18 April 2017
The Almaluu-Bulak landslide in Kyrgyzstan: amazing new Google Earth imagery
Possibly the most astonishing landslide video of 2016 showed the Almaluu-Bulak landslide in Kyrgyzstan. I wrote about it at the time, and also managed to pin down the location. The video is worth seeing a second time:
This was the second, larger, event in the sequence, both of which occurred on 27th April 2016. One person was killed.
Last month, the Google Earth Blog wrote about this landslide. The prompt was new imagery in the tool that captures the before and after situation of this landslide, and the adjoining area. And wow, this is worth a look. The easiest way (assuming you have Google Earth) to view the images is via this KML file. They have even mapped some of the landslides, though a quick inspection shows that there are many, many more. Indeed this is a landscape that is dominated by landslide processes.
But, in terms of the Almaluu-Bulak landslide itself, the imagery is fantastic. This is the image collected in November 2016:-
It is a most beautiful example of a flowslide. The deposit at the toe is very similar to the deposits seen at the toe of some flume experiments when the flume toe is planar, unrestricted surface, although others will be able to better comment on this.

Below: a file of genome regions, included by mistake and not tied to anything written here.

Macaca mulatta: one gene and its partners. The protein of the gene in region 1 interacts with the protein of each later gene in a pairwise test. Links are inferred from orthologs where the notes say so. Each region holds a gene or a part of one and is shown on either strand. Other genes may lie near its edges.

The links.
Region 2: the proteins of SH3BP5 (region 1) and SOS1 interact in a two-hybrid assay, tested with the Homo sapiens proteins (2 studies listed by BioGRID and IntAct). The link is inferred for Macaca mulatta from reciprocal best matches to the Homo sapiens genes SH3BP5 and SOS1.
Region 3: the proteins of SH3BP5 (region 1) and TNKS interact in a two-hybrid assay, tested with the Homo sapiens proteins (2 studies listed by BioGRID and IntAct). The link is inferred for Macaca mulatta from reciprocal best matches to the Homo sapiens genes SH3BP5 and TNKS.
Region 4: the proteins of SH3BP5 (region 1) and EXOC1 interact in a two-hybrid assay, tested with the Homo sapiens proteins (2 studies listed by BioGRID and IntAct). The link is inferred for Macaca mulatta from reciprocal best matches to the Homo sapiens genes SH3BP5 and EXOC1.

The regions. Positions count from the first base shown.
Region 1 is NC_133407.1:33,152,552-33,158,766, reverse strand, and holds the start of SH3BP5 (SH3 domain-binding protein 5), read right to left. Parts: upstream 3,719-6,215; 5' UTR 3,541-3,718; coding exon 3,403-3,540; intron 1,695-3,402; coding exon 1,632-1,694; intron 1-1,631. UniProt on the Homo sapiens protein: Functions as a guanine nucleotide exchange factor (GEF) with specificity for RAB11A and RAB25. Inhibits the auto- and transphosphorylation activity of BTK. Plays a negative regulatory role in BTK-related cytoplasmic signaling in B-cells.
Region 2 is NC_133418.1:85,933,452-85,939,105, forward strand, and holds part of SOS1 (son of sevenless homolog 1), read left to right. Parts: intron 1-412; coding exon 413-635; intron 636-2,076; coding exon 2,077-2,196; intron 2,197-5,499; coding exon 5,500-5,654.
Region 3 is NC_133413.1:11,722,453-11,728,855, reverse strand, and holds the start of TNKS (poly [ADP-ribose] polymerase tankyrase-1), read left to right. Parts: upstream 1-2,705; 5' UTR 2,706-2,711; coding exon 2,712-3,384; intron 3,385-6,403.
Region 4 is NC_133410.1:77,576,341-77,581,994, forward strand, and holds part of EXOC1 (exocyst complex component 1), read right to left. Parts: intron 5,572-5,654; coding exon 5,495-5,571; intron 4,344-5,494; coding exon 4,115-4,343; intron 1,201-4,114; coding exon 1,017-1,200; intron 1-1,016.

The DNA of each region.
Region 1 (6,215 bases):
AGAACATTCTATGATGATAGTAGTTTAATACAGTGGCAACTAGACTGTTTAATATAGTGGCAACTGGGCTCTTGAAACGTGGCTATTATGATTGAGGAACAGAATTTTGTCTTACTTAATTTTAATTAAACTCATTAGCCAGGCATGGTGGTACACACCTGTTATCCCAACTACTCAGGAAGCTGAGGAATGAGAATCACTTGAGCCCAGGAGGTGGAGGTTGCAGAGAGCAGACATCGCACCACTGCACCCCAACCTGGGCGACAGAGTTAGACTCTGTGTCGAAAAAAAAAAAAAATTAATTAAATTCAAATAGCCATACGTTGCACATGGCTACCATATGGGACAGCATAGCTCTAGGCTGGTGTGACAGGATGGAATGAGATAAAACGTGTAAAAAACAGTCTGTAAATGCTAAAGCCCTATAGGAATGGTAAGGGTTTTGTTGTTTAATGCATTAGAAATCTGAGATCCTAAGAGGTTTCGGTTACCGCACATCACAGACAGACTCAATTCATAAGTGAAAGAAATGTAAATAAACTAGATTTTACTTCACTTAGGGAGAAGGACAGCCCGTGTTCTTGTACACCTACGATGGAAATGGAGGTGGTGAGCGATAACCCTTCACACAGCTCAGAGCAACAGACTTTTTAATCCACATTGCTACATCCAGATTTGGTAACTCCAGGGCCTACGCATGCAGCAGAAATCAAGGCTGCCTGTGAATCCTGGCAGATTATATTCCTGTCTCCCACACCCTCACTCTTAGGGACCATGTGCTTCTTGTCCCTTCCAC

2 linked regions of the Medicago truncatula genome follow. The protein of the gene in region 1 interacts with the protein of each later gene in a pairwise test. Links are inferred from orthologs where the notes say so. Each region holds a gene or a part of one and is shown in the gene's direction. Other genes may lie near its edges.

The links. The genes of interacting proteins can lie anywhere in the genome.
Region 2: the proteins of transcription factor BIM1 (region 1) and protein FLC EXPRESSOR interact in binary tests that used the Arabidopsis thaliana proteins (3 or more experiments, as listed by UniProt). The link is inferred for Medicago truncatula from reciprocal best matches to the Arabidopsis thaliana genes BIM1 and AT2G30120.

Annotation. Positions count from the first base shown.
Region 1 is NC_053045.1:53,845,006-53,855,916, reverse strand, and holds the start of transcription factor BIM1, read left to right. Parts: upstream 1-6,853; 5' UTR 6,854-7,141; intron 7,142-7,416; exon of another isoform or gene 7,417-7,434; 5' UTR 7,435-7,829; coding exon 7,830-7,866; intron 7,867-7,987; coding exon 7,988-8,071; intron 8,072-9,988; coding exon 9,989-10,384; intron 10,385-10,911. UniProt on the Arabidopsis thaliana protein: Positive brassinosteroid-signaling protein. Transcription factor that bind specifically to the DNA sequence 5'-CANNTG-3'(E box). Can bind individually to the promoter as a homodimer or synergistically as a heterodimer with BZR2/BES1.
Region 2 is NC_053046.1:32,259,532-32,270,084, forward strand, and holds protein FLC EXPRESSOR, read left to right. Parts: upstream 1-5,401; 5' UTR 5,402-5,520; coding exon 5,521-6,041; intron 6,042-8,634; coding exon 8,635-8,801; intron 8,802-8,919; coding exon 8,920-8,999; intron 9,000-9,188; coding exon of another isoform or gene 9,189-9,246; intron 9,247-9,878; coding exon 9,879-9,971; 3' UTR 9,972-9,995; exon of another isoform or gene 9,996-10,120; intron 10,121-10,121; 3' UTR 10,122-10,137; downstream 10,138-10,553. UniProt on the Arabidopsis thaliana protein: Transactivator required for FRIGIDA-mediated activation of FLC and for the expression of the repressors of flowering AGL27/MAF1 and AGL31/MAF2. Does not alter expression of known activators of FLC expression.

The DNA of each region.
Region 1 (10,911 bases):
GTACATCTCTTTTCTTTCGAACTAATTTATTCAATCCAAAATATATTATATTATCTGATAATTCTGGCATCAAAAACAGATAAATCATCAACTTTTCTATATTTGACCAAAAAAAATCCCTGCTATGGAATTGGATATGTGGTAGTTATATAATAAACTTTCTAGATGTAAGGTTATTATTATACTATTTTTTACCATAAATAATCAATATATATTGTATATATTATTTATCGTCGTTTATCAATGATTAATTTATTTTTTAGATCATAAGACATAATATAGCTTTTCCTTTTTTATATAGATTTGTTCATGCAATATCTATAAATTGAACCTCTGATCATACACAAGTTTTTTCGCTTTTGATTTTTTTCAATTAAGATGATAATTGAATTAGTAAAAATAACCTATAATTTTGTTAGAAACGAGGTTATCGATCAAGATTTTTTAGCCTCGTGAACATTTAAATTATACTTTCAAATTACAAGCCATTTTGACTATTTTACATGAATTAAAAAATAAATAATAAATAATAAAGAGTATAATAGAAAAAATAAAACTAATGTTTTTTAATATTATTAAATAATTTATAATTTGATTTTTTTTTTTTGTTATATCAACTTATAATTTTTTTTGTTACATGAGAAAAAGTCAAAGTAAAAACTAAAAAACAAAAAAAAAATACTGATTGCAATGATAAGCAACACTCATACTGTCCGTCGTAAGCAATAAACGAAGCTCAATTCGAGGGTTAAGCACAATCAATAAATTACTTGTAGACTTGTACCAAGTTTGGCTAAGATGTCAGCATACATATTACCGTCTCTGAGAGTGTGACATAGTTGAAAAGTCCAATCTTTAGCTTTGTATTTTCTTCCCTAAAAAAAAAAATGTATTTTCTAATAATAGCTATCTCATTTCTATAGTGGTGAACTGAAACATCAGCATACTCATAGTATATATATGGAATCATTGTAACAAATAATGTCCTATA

A really interesting aspect is the before and after comparison of the source area. This is an image after the event:
Note the cracks in the hillslope in the foreground, and behind the crest of the landslide scar. But look at this image, taken two months before the failure event, from the same perspective:
Note the multiple arrays of cracks in the source area. This was a landslide that was developing over a long period. Interestingly, these cracks do not correspond to the current back scar. But we know that two failure events occurred in close succession. I would hypothesise that these crack define to source of the first landslide, whilst the second occurred because of toe release by the first.
The large cracks behind the scar suggest that there is a risk of a third, possibly even larger, event at this site, but that can only be ascertained with a more detailed analysis that involves fieldwork.